Probably, I would be thrilled to be named on a national list of influential women. That hasn’t happened yet. Maybe one day it will. Nonetheless, two women who graduated from the university that I currently contribute to were.
Both women were listed under the inaugural Culture category, which I’m pleased to see included. One is an writer and tweeter, Van Badham, the other, Kathleen Roma Greer, is an art curator with a social purpose. Naturally, I sprang into action and managed to get some words together and published on the university’s pages (see copy below).
Lists such as these are PR tools. Good ones. But that shouldn’t detract from what they symbolise and say about the achievements of those named on the list. There are some very high-profile and interesting people listed here. Turia Pitt, an engineer, a runner and a burns survivor, is for sure is one of the most inspiring women you could ever encounter. (I highly recommend listening to Turia’s interview with Richard Fidler if you’re interested to know more.
Interestingly, an expert from Melbourne University Business School who was interviewed by the AFR about the list said he was “dismayed that more of the candidates from this year’s selection of women aren’t occupying senior executive roles or running companies”.
Strangely, Captain Jennifer Roberts, a pilot in the Australian Army who currently works in Afghanistan as a gender adviser and deputy future-operations planner, said: “Many people are surprised when I tell them what I do…some people haven’t even realised women were able to be pilots.”
What kind of person thinks a woman can’t be a pilot?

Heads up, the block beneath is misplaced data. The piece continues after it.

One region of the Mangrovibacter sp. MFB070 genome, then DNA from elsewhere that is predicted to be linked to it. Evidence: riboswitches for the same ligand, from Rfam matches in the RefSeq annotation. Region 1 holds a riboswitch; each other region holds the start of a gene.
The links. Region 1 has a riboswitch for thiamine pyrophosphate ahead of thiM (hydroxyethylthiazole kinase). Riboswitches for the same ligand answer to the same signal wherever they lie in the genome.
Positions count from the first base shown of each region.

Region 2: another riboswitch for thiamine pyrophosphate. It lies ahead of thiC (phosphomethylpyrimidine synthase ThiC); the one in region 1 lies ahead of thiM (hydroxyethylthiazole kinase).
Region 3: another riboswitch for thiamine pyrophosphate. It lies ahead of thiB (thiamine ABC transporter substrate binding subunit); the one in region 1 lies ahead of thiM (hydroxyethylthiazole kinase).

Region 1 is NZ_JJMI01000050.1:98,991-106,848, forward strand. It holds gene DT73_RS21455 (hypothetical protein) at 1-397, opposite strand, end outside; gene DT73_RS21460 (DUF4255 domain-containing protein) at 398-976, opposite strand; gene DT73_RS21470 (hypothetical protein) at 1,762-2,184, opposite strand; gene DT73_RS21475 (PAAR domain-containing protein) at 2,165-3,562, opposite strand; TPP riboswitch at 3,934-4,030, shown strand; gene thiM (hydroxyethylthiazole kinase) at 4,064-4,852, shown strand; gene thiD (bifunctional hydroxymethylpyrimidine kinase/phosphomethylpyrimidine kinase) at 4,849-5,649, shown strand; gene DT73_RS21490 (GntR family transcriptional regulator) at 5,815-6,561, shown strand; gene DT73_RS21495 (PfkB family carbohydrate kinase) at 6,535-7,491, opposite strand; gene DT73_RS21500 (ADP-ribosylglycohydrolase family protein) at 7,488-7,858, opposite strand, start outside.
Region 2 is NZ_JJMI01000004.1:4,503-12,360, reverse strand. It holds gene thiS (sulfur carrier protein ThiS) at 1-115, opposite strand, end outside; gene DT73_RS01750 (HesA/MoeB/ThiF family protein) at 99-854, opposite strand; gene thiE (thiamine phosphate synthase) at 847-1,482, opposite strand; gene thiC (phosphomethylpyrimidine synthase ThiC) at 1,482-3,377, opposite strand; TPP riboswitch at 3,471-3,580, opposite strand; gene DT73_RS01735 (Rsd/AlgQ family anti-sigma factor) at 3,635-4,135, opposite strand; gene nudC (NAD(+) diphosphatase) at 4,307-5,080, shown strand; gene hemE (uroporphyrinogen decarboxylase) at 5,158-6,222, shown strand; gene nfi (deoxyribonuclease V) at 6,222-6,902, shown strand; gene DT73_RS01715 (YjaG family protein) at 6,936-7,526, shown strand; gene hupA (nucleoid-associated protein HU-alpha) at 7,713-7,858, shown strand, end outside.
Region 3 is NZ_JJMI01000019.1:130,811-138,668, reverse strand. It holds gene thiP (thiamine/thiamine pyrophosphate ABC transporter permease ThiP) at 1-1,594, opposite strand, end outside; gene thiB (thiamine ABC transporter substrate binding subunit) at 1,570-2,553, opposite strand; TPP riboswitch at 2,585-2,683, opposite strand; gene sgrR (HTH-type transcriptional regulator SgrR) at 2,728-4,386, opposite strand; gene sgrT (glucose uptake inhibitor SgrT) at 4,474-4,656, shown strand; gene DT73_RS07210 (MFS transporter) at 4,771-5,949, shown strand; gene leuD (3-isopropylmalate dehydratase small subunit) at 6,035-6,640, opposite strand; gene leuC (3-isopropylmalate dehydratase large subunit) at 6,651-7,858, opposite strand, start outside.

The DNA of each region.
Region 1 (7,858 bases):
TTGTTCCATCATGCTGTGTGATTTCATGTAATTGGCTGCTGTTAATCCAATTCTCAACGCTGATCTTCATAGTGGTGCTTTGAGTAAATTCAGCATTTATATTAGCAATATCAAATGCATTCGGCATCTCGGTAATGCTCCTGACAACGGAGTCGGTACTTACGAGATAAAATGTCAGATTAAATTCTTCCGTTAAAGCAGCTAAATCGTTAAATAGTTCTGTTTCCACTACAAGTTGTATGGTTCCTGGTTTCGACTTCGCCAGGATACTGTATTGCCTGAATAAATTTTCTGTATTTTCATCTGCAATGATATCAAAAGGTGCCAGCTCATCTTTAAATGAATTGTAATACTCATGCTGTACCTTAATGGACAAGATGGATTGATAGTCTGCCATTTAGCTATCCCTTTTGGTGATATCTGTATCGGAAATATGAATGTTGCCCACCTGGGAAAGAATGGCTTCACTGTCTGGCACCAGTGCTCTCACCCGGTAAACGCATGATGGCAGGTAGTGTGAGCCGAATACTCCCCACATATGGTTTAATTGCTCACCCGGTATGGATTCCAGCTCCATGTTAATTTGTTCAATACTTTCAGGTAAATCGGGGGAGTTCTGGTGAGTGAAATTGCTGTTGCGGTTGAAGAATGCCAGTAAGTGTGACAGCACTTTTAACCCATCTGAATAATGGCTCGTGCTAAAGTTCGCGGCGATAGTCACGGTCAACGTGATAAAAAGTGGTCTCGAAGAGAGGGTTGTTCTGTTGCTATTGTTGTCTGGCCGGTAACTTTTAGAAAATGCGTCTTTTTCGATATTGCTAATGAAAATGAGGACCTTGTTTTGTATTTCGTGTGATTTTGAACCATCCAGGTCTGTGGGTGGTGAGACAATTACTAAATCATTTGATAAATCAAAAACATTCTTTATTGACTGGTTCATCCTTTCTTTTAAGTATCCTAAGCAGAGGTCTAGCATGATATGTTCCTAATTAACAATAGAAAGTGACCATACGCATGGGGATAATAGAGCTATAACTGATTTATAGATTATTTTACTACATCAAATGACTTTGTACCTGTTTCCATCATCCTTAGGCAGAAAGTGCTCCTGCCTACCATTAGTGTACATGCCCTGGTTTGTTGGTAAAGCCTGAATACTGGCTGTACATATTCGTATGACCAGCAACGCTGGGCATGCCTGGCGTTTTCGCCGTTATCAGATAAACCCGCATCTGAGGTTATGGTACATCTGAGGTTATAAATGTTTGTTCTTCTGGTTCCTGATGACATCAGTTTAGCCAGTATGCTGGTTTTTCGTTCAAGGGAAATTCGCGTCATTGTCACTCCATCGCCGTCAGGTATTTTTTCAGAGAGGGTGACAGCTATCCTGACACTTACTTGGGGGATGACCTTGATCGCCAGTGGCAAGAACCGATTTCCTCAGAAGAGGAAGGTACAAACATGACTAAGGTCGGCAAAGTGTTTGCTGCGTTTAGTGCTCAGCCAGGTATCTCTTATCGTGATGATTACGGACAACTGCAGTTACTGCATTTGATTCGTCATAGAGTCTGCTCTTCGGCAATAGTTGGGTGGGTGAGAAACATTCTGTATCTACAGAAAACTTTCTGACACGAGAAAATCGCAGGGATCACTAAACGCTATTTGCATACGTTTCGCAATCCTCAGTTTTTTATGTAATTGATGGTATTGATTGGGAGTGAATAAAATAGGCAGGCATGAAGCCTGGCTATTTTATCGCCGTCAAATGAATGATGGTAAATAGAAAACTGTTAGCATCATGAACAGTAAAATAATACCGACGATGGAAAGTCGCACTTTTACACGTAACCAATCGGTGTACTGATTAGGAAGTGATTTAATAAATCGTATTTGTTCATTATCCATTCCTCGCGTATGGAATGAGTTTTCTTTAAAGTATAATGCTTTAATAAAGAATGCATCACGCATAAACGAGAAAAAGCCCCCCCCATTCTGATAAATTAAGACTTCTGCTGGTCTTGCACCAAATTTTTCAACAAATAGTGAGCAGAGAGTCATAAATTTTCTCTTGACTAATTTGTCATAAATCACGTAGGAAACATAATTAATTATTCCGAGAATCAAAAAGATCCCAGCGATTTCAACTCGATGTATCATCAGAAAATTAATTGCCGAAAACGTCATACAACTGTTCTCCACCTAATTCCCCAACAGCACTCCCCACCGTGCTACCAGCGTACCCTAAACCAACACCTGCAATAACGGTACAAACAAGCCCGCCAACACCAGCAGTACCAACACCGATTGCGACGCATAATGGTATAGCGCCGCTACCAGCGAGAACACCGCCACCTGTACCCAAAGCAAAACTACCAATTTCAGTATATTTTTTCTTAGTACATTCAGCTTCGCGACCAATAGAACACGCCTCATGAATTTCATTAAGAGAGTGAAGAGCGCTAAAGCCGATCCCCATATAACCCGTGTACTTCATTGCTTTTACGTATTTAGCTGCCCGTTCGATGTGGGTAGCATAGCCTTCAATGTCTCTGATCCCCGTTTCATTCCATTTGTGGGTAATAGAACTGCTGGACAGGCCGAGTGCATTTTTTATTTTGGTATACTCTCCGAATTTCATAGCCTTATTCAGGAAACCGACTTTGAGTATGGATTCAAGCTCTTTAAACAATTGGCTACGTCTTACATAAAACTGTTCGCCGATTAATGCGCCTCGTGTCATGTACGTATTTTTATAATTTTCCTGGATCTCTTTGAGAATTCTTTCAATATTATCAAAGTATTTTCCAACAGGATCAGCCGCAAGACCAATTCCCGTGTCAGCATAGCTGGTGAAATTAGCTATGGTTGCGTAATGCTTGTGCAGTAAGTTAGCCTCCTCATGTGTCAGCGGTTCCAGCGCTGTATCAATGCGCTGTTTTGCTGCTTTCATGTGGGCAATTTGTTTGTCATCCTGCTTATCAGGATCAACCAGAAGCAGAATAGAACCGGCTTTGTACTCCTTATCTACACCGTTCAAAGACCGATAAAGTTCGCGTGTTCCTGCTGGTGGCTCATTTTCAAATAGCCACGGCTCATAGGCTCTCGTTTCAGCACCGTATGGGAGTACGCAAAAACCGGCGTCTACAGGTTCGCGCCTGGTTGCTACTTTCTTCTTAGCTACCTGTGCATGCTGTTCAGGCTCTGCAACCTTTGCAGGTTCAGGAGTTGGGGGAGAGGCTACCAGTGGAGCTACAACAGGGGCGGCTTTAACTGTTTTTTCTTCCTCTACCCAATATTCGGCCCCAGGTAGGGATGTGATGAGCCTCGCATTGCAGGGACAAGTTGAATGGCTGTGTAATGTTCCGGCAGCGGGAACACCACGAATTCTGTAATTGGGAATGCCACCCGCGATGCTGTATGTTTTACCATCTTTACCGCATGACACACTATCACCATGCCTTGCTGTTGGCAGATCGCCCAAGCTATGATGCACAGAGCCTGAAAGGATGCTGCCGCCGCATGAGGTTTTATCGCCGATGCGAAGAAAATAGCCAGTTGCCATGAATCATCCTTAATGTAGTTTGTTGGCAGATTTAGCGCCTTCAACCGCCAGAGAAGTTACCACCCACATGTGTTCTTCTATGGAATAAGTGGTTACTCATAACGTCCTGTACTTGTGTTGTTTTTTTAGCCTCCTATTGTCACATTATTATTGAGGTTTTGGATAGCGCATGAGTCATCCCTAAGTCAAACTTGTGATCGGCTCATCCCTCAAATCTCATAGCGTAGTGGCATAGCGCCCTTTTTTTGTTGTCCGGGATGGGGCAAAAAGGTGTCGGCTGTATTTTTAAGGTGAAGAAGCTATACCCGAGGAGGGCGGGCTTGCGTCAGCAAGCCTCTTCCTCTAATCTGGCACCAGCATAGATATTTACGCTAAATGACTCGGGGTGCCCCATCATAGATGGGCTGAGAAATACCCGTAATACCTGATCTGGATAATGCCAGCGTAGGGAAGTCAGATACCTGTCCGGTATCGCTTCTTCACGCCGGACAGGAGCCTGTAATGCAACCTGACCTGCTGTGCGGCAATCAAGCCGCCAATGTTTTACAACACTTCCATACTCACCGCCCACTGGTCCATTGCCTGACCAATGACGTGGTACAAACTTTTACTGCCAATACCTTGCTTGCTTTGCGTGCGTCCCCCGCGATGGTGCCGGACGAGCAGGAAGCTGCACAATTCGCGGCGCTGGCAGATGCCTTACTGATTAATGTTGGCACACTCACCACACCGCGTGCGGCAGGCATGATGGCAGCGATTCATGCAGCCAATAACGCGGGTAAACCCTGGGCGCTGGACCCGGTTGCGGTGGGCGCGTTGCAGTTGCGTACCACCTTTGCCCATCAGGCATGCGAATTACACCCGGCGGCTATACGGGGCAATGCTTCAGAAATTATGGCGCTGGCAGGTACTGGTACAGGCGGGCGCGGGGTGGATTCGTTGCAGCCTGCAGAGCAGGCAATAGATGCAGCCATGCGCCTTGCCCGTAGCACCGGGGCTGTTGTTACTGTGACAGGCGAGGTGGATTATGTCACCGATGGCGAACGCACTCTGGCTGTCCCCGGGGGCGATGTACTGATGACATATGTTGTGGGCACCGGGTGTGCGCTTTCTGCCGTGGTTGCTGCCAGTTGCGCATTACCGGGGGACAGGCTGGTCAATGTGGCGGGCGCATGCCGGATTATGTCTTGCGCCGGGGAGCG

All I can say is that I hope other women out there see the names on this list, and what they do, and understand that even if some backwards douche thinks you can’t fly a plane, you know you can.
Arts graduates recognised as women of influence
Two UOW alumni have been named in the Australian Financial Review and Westpac 100 Women of influence Awards.
Van Badham, a writer at the Guardian, and Kathleen Roma Greer, artistic director and founder of Micro Galleries, are both listed under the list’s inaugural Culture category.
Kathleen Roma Greer is currently based between Hong Kong and Australia and works as a performance maker and curator and is driven to facilitate social change and change the world in “small and creative ways”.
In January 2013, Kathleen founded Micro Galleries, which reclaims disused and forgotten spaces and reactivates them as tiny galleries that are free and accessible to the local community.
Bringing together international and local artists, Micro Galleries features work that challenges ingrained ideas, blurs the line between street art and fine art, and demonstrates that art is for everyone and it can have a positive impact on a community. Importantly, the project aims to show people that art does not have to only be presented in galleries and theatres, but can break out of these spaces and ingrain itself into a community.
Since 2013, Micro Galleries has come together in Hong Kong, South Africa, Bali, Indonesia and Australia.